( General date syntax

Info Catalog ( Date input formats ( Calendar date items
 A.6.1 General date syntax
 A "date" is a string, possibly empty, containing many items separated
 by whitespace.  The whitespace may be omitted when no ambiguity arises.
 The empty string means the beginning of today (i.e., midnight).  Order
 of the items is immaterial.  A date string may contain many flavors of
    * calendar date items
    * time of day items
    * time zone items
    * day of the week items
    * relative items
    * pure numbers.
 We describe each of these item types in turn, below.
    A few ordinal numbers may be written out in words in some contexts.
 This is most useful for specifying day of the week items or relative
 items (see below).  Among the most commonly used ordinal numbers, the
 word `last' stands for -1, `this' stands for 0, and `first' and `next'
 both stand for 1.  Because the word `second' stands for the unit of
 time there is no way to write the ordinal number 2, but for convenience
 `third' stands for 3, `fourth' for 4, `fifth' for 5, `sixth' for 6,
 `seventh' for 7, `eighth' for 8, `ninth' for 9, `tenth' for 10,
 `eleventh' for 11 and `twelfth' for 12.
    When a month is written this way, it is still considered to be
 written numerically, instead of being "spelled in full"; this changes
 the allowed strings.
    In the current implementation, only English is supported for words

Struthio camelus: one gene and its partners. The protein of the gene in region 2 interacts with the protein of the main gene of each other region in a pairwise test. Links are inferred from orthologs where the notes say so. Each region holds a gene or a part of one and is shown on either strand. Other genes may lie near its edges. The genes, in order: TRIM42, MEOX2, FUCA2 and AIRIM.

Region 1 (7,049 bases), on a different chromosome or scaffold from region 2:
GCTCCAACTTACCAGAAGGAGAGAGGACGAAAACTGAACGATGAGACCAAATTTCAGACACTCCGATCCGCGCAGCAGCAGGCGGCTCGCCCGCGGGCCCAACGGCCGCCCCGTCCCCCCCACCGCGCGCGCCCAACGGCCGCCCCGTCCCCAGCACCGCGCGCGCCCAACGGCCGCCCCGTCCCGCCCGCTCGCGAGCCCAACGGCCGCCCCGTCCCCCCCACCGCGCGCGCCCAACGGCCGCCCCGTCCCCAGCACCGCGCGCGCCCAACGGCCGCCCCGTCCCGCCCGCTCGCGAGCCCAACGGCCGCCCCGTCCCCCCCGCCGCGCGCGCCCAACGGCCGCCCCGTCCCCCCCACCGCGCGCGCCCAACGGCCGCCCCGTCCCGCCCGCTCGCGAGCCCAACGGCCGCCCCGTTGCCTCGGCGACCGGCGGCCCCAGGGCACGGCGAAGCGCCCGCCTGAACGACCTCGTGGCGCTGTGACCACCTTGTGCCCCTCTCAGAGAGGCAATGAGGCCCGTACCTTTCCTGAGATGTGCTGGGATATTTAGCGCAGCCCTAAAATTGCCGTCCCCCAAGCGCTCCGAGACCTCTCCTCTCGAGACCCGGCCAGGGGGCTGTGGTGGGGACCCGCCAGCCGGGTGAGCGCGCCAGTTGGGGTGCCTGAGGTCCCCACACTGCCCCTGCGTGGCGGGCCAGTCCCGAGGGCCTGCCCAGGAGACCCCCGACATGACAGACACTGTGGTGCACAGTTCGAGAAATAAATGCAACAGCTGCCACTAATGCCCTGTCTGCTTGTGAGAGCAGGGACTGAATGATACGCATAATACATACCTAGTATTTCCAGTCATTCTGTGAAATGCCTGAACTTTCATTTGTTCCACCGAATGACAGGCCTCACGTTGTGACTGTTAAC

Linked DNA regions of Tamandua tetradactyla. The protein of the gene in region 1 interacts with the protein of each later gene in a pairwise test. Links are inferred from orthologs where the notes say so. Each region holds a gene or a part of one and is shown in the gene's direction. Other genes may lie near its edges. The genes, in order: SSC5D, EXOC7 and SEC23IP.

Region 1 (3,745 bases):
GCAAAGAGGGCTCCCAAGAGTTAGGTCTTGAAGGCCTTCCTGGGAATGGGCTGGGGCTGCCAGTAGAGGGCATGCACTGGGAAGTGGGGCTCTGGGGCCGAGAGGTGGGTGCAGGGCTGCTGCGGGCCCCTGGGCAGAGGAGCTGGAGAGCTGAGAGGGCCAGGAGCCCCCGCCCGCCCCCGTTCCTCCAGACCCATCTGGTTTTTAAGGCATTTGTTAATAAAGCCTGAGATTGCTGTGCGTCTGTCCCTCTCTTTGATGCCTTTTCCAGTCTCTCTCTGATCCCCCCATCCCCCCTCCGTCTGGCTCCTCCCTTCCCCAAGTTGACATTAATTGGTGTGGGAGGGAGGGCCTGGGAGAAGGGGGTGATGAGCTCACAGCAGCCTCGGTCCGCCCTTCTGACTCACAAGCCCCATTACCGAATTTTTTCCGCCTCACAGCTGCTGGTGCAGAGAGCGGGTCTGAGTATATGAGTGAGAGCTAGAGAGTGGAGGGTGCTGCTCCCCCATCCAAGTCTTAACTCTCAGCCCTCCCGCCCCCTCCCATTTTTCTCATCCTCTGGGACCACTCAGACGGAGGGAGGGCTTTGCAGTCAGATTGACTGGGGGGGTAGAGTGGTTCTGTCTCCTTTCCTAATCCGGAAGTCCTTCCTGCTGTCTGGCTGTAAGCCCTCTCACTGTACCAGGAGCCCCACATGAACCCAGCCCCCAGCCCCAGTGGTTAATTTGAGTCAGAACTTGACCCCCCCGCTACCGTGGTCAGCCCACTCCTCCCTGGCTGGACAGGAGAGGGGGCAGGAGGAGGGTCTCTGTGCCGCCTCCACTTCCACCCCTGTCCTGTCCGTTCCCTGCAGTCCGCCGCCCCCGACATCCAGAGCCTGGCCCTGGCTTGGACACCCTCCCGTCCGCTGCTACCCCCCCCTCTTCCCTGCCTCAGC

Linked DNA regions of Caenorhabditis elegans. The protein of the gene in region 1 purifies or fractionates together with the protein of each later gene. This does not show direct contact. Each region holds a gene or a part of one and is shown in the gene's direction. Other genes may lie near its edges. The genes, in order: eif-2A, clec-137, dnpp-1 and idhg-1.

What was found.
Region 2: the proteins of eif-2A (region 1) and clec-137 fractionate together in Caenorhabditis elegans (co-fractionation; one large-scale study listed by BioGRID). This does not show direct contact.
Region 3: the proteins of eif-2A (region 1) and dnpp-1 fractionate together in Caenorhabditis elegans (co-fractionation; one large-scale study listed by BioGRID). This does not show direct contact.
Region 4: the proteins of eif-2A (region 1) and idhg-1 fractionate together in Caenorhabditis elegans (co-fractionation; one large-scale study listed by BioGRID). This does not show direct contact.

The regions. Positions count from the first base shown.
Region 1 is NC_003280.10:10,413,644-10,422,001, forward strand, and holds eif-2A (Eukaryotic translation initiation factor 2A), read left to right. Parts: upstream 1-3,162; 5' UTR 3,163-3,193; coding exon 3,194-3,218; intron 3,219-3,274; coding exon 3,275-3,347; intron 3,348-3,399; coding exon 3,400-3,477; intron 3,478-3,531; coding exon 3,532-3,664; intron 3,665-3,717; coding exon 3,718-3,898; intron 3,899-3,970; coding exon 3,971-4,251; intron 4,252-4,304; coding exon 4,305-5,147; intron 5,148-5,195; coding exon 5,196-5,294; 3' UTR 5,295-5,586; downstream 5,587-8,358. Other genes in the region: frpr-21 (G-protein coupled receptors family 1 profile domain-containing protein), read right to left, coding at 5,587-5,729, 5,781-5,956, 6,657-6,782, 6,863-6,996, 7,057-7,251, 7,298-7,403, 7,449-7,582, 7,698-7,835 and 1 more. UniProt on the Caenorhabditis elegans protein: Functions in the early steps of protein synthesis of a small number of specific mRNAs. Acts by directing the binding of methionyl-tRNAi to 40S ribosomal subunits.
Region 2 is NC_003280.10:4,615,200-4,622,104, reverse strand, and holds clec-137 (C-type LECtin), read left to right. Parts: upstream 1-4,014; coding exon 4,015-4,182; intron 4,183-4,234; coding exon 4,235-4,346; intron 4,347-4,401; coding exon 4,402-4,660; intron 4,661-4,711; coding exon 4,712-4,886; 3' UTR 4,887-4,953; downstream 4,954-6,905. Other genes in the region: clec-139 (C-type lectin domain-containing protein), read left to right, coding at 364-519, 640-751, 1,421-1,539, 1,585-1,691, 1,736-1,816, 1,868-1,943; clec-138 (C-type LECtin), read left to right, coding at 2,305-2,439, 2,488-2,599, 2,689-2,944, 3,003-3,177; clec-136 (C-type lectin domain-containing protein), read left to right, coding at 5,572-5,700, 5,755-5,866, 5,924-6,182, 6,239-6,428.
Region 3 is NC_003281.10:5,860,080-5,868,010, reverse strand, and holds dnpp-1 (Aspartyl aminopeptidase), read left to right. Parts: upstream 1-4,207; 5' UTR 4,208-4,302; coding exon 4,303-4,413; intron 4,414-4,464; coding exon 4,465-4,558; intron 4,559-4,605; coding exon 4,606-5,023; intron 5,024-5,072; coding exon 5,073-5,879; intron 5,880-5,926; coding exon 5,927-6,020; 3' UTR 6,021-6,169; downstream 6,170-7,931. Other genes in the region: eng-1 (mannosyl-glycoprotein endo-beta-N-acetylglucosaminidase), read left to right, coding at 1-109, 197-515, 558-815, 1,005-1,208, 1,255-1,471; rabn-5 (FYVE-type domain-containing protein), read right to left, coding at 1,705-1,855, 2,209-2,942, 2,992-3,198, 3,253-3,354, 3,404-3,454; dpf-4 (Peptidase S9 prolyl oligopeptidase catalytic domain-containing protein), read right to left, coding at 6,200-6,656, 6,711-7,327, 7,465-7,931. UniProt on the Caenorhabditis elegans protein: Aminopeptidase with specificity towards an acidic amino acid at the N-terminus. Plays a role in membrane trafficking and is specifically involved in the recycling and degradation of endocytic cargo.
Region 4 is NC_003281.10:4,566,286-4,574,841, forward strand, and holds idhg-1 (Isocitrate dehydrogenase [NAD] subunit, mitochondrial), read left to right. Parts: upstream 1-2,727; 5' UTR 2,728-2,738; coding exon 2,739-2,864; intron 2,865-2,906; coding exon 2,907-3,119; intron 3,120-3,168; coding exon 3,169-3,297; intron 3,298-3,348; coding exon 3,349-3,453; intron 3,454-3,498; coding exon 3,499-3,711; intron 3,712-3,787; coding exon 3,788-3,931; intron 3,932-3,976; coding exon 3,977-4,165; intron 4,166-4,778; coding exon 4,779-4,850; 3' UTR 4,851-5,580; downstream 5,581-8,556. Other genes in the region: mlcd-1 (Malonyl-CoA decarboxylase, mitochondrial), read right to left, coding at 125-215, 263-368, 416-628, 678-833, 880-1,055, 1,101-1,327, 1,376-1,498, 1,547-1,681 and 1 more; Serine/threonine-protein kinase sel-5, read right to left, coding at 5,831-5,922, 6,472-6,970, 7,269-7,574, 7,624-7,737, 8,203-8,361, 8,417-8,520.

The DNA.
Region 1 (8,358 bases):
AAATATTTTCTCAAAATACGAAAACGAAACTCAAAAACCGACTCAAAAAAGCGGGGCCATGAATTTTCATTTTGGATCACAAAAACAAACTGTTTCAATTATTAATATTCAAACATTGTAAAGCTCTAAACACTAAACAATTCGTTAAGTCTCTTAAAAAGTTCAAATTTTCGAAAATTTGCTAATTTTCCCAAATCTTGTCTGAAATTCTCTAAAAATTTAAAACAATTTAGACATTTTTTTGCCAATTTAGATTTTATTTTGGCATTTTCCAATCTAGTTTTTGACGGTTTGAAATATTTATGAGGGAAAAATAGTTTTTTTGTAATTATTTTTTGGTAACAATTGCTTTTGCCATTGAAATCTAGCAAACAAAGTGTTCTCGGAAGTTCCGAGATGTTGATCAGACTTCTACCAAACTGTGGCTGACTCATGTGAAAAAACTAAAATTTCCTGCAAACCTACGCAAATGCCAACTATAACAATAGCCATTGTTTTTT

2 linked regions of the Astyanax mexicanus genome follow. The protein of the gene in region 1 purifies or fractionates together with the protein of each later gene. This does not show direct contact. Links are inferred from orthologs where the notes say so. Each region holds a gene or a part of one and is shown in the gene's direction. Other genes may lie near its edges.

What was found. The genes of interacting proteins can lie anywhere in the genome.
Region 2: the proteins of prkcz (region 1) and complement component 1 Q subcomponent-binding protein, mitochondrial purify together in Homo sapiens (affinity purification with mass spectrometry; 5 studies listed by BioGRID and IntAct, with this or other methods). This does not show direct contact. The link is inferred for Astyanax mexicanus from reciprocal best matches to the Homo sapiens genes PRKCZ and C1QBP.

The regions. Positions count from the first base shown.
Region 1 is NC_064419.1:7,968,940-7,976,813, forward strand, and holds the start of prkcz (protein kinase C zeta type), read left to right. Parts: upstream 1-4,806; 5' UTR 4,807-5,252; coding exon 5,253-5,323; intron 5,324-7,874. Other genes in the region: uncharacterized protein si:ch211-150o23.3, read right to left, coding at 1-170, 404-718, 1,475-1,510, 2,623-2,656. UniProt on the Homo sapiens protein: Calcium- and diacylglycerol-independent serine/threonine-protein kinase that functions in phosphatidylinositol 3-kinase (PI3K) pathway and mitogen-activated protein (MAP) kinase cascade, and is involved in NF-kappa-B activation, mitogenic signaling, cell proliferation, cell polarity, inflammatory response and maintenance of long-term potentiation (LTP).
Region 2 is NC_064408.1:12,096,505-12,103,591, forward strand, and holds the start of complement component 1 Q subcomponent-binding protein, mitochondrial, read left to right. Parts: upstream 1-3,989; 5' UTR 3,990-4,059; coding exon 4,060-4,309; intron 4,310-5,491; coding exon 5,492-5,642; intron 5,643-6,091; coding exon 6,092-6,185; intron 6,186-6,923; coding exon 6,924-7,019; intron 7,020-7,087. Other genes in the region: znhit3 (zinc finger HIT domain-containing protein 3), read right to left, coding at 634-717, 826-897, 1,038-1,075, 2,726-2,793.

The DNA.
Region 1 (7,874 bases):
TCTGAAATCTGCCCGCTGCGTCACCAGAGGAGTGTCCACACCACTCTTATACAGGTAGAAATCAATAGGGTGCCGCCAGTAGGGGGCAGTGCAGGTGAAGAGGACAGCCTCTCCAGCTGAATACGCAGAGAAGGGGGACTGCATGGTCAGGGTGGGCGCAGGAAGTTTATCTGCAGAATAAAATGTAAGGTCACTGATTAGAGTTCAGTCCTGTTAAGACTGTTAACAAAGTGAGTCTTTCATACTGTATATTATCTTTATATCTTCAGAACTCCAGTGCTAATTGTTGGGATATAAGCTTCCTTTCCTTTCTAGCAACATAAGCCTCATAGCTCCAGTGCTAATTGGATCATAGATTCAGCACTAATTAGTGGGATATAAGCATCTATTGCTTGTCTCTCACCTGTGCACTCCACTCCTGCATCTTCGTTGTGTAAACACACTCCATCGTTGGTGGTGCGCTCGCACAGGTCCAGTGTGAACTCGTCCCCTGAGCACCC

and abbreviations like `AM', `DST', `EST', `first', `January',
 `Sunday', `tomorrow', and `year'.
    The output of the `date' command is not always acceptable as a date
 string, not only because of the language problem, but also because
 there is no standard meaning for time zone items like `IST'.  When using
 `date' to generate a date string intended to be parsed later, specify a
 date format that is independent of language and that does not use time
 zone items other than `UTC' and `Z'.  Here are some ways to do this:
      $ LC_ALL=C TZ=UTC0 date
      Mon Mar  1 00:21:42 UTC 2004
      $ TZ=UTC0 date +'%Y-%m-%d %H:%M:%SZ'
      2004-03-01 00:21:42Z
      $ date --iso-8601=ns  # a GNU extension
      $ date --rfc-2822  # a GNU extension
      Sun, 29 Feb 2004 16:21:42 -0800
      $ date +'%Y-%m-%d %H:%M:%S %z'  # %z is a GNU extension.
      2004-02-29 16:21:42 -0800
      $ date +'@%s.%N'  # %s and %N are GNU extensions.
    Alphabetic case is completely ignored in dates.  Comments may be
 introduced between round parentheses, as long as included parentheses
 are properly nested.  Hyphens not followed by a digit are currently
 ignored.  Leading zeros on numbers are ignored.
Info Catalog ( Date input formats ( Calendar date items
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